The localization process should then identify DC1 or DC2 to be used by the application if they are available. If not, it should identify DC3 or DC4 to be used. With this approach CONTOSO developers will ensure that the application has a high available communication with AD with no slowness when Redmond Domain Controllers are available. The slowness will then be noticed only when all Domain Controllers in Redmond are no longer available as Domain Controllers in Denver will be used instead in this case for the continuity of the service.

By using the DC Locator process (described in the next chapter), CONTOSO will be able to have a reliable localization process and fully achieve their requirements.

How is DC Locator process working

DC Locator process is used by Windows systems to locate the closest available Domain Controller within an AD Domain. It relies on DNS resolution and AD sites and subnets configuration for the identification. When an AD-integrated Windows computer starts, the following will be done to locate the closest Domain Controller:

  • The Windows computer sends an DNS query to ask for DNS resolution of _ldap._tcp.dc._msdcs.domain.com (Example: _ldap._tcp.dc._msdcs.contoso.com) SRV records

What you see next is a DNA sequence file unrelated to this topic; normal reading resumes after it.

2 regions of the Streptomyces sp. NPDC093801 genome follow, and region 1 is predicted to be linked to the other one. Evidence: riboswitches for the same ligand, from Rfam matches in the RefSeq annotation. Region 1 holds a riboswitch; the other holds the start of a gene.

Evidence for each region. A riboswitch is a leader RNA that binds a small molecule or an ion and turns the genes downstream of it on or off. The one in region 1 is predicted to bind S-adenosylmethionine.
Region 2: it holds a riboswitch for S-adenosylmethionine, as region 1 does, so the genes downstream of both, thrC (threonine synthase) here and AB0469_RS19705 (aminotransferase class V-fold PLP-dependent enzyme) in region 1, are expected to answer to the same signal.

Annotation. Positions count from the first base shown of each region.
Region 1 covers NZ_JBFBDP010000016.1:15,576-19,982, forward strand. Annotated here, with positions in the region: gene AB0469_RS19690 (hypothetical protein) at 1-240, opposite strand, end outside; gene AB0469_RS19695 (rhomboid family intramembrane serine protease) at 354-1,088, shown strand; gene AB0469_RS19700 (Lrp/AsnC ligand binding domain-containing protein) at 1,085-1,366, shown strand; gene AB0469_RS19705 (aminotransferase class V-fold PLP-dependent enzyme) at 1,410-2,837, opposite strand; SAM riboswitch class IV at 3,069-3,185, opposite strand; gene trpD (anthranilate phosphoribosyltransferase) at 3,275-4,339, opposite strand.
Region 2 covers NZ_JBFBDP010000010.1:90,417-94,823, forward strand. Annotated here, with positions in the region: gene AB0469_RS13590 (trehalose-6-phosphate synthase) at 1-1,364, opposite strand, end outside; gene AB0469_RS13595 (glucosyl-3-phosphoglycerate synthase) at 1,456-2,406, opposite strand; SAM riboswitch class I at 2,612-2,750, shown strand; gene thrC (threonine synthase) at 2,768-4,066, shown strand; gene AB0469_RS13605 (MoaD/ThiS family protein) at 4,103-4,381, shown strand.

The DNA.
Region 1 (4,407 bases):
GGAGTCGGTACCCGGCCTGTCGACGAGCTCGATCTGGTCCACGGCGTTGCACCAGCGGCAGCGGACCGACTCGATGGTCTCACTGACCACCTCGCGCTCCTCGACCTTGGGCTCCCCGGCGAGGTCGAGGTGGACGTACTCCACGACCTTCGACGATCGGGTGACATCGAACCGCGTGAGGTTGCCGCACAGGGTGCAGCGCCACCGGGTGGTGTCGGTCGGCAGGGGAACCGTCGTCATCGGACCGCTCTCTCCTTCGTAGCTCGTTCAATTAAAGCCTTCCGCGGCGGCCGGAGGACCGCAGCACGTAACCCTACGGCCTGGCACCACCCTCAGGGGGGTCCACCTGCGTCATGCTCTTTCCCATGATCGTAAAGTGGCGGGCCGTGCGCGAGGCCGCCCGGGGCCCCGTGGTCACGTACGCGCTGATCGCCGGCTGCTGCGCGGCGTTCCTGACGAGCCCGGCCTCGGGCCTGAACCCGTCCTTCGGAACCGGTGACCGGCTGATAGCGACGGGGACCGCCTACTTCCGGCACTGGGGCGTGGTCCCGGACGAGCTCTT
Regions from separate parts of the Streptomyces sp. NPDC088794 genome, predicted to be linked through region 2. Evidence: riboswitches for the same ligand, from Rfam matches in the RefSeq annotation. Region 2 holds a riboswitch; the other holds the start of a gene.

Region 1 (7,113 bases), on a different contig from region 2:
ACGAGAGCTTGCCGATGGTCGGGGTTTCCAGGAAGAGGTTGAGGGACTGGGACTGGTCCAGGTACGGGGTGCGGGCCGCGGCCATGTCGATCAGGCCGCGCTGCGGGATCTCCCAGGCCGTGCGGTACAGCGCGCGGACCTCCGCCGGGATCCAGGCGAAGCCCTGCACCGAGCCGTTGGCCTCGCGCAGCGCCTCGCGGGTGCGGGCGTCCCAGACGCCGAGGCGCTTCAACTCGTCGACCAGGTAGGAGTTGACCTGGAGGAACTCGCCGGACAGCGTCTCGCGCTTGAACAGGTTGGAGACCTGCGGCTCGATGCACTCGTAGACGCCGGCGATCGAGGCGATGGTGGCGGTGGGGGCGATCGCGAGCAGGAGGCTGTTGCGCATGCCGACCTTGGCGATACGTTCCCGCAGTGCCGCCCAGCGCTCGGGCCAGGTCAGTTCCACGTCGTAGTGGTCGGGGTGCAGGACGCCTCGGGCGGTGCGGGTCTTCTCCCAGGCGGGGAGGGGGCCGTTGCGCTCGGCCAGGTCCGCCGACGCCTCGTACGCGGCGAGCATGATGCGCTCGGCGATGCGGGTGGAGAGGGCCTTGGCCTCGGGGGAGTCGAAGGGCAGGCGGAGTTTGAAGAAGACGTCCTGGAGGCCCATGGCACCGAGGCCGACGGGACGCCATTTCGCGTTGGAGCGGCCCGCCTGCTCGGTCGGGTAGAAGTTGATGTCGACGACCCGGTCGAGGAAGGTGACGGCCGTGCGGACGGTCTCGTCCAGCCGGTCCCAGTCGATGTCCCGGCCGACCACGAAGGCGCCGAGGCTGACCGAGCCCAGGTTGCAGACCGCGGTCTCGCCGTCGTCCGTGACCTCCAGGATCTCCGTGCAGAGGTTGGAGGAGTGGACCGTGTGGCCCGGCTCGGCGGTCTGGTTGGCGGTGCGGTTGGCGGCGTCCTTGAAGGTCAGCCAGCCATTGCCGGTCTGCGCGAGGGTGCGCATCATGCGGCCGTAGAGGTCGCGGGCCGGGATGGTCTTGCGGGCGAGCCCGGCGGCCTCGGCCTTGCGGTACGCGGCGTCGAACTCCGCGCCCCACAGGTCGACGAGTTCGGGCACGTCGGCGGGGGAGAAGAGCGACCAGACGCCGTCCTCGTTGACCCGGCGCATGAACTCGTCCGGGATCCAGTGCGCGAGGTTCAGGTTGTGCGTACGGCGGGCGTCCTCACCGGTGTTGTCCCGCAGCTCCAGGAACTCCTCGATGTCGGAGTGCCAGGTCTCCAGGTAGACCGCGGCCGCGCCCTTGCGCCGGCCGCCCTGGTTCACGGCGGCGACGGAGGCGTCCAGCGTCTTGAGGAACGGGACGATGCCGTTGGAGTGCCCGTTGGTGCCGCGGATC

• The DNS server responds with the list of registered DNS records (The records contain the list of Domain Controllers within the AD domain)

  • The Windows computer reviews the list of SRV records and selects one according to the priority and weight assigned to the records. It will then query the DNS server to get the IP address of the selected Domain Controller

  • The DNS server checks the A record of the Domain Controller and responds with the IP address

  • The Windows computer contacts the selected Domain Controller and initiates the communication with it

When the communication is initiated, the selected Domain Controller will check that the client computer belongs to its Active Directory site. This is done by comparing the IP address of the client computers with Active Directory configured sites and subnets. Here, there will be two possible scenarios:

  • The Windows computer and the selected Domain Controller belong to the same Active Directory site: In this situation, the following will happen:
    • The selected Domain Controller provides the client computer with the site name

  • The Windows computer caches the name of its AD site and the name of the used Domain Controller. The selected Domain Controller will be used as long as it is available. The Windows computer no longer needs to re-do the localization process each time it needs to communicate with a Domain Controller.